• Regular Health and Work stakeholder summits, which could be integrated into the Fair Work summit proposed in the Fair Work Action Plan.

Evidence/Rationale

The nature of work and the labour market, and their relationship to individual and public health is rapidly changing and it is important to remain responsive in terms of policy and practice. As an example, Andrew Pulford of NHS health Scotland is currently undertaking doctoral research into the relationship between precarious employment and health outcomes amongst Scottish working age adults. Outputs from this research which will be published over the coming four years, will have relevance for the Fair and Healthy Work Agenda going forward.

Bringing stakeholders together on a regular basis to consider new data and evidence, review progress and consider next steps should be done regularly. The Review Advisory Board could be starting point for this, though collaboration with related groups such as Fair Work and PHASS would be encouraged.

The evidence and data required to give a rounded and comprehensive overview would come from a range of stakeholders across Government and beyond, including Fair Work, Economy, NHS, Health and Safety Executive (HSE), Chartered Institute for Personnel and Development (CIPD), employers, trades unions and academic institutions.

Target Audience

Scottish Government and stakeholders with a role in delivering Fair and Healthy Work.

Stakeholders

HSE, Public Health Scotland, Scottish Government Health, Fair Work Employment and Skills, and Economy, Occupational Health, CIPD, employers, trades unions, third sector organisations and academia.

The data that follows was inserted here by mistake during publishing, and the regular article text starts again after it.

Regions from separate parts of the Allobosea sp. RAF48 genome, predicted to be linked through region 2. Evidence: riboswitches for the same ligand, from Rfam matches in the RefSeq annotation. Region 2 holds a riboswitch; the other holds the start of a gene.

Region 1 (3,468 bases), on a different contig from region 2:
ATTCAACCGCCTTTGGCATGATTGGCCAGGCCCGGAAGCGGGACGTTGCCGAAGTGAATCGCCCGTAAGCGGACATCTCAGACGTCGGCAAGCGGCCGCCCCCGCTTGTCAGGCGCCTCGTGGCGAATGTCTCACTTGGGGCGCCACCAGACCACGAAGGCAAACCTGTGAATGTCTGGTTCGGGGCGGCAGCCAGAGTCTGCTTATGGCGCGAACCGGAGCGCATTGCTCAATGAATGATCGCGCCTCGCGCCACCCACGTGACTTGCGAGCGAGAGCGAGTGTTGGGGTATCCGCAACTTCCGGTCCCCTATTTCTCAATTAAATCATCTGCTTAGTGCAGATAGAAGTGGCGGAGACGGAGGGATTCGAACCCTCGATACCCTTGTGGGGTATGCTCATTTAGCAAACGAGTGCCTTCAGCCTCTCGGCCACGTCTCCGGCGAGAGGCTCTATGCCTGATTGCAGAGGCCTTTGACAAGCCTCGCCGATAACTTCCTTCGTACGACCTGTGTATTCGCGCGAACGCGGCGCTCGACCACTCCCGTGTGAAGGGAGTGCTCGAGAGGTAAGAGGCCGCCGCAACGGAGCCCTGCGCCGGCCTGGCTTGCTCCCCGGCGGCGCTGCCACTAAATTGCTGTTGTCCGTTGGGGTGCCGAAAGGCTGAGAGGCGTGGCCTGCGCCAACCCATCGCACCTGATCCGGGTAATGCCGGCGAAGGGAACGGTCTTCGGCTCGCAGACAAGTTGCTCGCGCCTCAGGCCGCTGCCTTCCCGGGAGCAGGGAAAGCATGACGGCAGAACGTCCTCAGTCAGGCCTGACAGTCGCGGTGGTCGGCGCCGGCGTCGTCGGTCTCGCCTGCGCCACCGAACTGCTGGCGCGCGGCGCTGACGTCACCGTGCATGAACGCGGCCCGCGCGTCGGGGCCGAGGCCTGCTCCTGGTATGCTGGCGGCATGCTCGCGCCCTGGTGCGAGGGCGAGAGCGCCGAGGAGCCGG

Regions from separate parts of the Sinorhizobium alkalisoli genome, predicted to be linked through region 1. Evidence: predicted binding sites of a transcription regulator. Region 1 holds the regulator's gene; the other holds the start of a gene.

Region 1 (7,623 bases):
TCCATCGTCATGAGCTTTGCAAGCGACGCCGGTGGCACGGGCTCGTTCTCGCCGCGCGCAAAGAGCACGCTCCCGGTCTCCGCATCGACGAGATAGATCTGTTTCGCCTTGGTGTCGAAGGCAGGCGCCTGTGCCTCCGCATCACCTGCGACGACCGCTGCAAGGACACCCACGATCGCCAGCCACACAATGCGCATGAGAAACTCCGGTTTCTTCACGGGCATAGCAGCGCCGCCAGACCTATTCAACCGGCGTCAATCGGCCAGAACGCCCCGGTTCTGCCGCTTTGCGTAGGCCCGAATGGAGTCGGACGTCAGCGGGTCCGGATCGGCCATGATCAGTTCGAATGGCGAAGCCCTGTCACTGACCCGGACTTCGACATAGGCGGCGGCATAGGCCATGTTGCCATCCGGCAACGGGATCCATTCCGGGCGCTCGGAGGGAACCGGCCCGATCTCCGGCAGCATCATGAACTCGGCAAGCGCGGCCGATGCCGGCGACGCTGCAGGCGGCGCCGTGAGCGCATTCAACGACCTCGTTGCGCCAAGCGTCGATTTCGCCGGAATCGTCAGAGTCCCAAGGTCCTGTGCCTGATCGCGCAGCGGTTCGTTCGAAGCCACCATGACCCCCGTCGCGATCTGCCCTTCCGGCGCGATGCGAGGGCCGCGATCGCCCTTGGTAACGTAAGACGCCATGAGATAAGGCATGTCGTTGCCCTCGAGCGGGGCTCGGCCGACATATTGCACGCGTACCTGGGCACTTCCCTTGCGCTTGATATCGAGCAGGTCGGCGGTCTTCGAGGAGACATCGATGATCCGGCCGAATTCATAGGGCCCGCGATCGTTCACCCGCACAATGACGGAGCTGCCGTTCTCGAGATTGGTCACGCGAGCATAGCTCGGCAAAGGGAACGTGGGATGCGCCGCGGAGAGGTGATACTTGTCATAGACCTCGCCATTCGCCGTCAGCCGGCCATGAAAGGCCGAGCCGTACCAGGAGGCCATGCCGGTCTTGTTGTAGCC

Cost

Relatively low as the expertise already exists, though it may be necessary to cover costs for some participants to enable attendance.

Complexity

Relatively straightforward in that this can largely be achieved by bringing together expertise that already exists. In terms of bringing together health related data, the establishment of Public Health Scotland can be expected to bring significant benefits in this respect.

Impact

Essential to setting strategy and monitoring the effectiveness of implementation.

Recommendation 4.7

Stakeholders are fully engaged in the on-going development of the agenda and the refinement and implementation of actions.

Implementation

  • Engage with all key stakeholders, in particular employers and unions, to obtain buy-in in to the strategy as it is taken forward, including in the refinement and detailed implementation of possible options.

Evidence/Rationale

Delivering Fair and Healthy Work in Scotland requires the active commitment of a range of stakeholders including Scottish, UK and local government, employers, trades unions, professional bodies, academics and the third sector. The Review sought to be inclusive of these stakeholders in developing its proposals, and refinement and implementation of them will only be possible with their active engagement.

The Health and Work Review Advisory Board brought together a group of people with a wealth of expertise in the field and who represented these key stakeholder bodies, and could provide the basis of the engagement required going forward.

Target Audience

Scottish, UK and local government, employers, trades unions, health and other relevant professional bodies, academics and the third sector.

Stakeholders

Scottish, UK and local government, employers, trades unions, health and other relevant professional bodies, academics and the third sector.

Cost

Minimal, though consideration should be given to covering costs, including for locum/replacement cover, to encourage the participation of clinical staff, employers and third sector organisation in particular.

Complexity

Relatively straightforward, though to ensure participation it is critical to be able to assure stakeholders that their views are important and that they will be listened to

Impact

The engagement of stakeholders is essential to effective design and implementation.


Contact

Email: roderick.duncan@gov.scot